This purpose of this proposal is to develop a National Center on Inclusive Education for Children and Youth with Autism Spectrum Disorders and related disabilities, in response to P.L. 111-8, The Omnibus Appropriations Act of 2009, which earmarked $319,000 to the Institute on Disability at the University of New Hampshire to conduct activities in the areas of education, training, and technical assistance to improve services for students with autism. As the population of students with autism spectrum disorders (ASD) increases (1 in 150 children is diagnosed with an ASD in the U.S.), educators need strategies and resources to improve their ability to teach these students in general education classrooms and neighborhood schools alongside non-disabled peers. Over 30 years of research has shown that academic and other important outcomes are positively correlated with the amount of time they spend in general education classrooms. Furthermore, the high costs and poorer outcomes associated with educating students with ASD in out-of-district and/or segregated placements are troubling to families, schools and communities. Emerging best practices need to be translated and broadly disseminated to teachers for use in formats that are accessible and sustainable. Furthermore, families must be fully engaged in the process of education, and therefore, also need skills to advocate for their sons and daughters. Finally, state and national policies must be informed by best practices in order that regulations, funding formulas, and enforcement activities support access to the general education curriculum, graduation, post-secondary education, and productive adult lives.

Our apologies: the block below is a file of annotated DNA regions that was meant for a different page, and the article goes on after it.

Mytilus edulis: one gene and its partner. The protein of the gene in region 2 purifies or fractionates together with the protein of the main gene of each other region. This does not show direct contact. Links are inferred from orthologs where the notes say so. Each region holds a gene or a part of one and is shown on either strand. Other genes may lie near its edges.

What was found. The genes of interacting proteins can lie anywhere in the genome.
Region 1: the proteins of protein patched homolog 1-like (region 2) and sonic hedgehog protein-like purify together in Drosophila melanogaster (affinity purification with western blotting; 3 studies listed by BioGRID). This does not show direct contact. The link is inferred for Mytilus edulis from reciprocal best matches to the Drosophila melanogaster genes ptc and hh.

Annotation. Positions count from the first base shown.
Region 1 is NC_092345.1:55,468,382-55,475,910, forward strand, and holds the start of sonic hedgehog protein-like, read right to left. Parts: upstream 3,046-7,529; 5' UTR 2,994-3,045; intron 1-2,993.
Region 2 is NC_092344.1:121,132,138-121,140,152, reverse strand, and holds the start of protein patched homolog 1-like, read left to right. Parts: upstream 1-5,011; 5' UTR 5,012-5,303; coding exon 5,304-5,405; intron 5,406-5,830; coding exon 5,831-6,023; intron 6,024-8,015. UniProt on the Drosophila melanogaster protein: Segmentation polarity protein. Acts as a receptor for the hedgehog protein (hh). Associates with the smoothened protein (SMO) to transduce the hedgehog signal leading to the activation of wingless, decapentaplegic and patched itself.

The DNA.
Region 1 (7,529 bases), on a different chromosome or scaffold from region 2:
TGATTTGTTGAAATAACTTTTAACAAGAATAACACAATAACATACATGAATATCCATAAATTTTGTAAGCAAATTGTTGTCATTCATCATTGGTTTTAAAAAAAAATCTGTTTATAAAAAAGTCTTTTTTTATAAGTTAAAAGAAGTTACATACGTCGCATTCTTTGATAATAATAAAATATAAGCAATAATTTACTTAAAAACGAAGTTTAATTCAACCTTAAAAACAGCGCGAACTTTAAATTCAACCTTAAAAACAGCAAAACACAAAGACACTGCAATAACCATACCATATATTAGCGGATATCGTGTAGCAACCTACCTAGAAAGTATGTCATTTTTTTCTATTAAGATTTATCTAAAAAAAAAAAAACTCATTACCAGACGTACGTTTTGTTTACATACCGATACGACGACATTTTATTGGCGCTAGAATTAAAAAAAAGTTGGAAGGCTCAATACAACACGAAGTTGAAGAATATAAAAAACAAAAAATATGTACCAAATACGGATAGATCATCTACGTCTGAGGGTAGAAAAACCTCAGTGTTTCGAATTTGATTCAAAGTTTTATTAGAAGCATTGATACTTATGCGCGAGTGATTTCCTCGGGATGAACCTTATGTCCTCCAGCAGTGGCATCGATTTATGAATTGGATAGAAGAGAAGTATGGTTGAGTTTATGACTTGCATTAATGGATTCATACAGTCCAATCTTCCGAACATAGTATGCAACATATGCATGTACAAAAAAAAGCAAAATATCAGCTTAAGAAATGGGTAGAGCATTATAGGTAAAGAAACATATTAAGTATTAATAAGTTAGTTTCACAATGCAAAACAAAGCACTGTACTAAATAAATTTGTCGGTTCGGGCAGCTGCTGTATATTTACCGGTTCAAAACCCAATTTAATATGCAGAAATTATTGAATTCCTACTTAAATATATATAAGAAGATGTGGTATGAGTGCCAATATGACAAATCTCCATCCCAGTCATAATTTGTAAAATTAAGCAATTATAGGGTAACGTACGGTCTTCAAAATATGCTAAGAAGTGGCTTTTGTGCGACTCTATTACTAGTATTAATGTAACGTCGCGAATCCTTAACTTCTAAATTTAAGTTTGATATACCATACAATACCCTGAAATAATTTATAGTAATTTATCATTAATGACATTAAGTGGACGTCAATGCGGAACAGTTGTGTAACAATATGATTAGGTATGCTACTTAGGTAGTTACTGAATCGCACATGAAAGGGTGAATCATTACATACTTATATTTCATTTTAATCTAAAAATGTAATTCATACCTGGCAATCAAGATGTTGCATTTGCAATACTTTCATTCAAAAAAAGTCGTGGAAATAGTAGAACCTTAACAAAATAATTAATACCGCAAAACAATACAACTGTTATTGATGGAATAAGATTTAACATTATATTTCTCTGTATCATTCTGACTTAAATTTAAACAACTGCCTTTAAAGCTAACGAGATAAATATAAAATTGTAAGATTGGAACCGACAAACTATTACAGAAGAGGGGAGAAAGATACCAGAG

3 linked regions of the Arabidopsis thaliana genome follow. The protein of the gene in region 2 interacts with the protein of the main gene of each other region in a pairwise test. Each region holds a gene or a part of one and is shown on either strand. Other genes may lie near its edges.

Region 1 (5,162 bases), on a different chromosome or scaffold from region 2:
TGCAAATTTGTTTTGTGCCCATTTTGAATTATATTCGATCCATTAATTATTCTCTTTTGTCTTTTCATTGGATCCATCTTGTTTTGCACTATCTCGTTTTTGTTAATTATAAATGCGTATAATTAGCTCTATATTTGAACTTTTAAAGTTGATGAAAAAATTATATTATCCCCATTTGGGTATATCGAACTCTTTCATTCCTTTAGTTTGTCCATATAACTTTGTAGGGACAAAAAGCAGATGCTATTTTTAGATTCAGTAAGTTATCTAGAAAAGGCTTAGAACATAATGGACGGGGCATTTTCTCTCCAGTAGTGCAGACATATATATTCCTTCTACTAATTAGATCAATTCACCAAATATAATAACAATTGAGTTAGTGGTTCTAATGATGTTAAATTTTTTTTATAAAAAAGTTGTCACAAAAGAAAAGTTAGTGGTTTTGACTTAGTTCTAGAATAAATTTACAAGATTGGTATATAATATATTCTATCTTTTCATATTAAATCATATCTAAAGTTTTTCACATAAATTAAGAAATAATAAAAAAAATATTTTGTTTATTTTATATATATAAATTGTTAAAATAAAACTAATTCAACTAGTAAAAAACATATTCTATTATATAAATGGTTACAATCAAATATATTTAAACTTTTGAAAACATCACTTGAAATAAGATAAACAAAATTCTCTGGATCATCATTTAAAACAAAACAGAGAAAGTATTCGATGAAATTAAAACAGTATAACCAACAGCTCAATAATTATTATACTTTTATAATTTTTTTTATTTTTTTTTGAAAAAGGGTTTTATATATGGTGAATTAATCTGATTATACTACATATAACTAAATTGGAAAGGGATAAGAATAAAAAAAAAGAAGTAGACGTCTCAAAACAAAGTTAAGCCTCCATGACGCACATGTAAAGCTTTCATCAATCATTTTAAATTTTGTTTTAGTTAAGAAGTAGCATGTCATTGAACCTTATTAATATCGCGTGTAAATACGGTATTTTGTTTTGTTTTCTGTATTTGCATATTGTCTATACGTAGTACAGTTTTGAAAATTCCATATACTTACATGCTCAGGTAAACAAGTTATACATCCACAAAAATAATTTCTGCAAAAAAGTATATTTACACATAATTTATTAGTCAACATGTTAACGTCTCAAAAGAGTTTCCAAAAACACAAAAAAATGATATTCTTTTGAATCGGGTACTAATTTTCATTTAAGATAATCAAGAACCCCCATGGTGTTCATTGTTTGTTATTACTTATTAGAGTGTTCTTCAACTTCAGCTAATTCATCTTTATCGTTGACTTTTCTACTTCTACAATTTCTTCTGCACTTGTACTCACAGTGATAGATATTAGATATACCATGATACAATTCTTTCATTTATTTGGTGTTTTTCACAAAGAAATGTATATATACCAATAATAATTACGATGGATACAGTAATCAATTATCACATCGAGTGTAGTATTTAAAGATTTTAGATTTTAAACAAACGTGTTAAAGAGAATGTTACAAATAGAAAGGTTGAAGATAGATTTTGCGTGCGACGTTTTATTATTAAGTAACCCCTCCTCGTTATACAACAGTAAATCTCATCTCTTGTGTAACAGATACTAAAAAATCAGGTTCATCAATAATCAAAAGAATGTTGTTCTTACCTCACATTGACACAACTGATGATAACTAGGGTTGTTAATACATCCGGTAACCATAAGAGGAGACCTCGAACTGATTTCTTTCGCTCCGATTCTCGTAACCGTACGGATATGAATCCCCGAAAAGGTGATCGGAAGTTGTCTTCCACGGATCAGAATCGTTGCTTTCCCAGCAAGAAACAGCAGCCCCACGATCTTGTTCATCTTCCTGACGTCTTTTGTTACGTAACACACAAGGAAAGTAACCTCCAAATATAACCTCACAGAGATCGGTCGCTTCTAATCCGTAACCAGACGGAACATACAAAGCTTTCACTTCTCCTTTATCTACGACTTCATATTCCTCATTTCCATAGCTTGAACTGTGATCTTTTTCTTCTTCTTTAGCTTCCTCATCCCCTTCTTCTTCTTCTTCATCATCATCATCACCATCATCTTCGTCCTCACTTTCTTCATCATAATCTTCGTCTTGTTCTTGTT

The Institute on Disability/UCED at the University of New Hampshire (UNH) is nationally recognized source of cutting edge research, teaching, and service related to children and youth with ASD. New Hampshire (NH) is ranked #1 across all 50 states in the percentage of time that students with ASD are spending in the general education classroom. Sixty-three percent of NH students with ASD receive their education in the general education classroom for the majority of the school day compared with only 27% nationally. However, over 11% or 16,000 students with ASD are educated in segregated educational or residential facilities outside of their own school district. Educating a student with ASD in an out-of-district placement is costly to school districts. Reducing the reliance on these expensive placement models and supporting school districts and families to educate students in local school districts will make more resources available to students and teachers.
The Center will implement activities in the areas of leadership development, personnel preparation, professional development, model demonstration in schools, model clinical evaluation services, and research and policy. A national Advisory Committee comprised of self-advocates with ASD, parents, educators, researchers, policymakers, and general community members will provide guidance and feedback to the Center's Project Management Team. Formative evaluation will be conducted for continuous project improvement and summative evaluation will be conducted to determine if the Center's goals and objectives were accomplished. Approximately 1,000 professionals, and 50 students and their families will benefit directly from project activities. Thousands of additional students, families, and professionals will benefit from the Center's dissemination activities.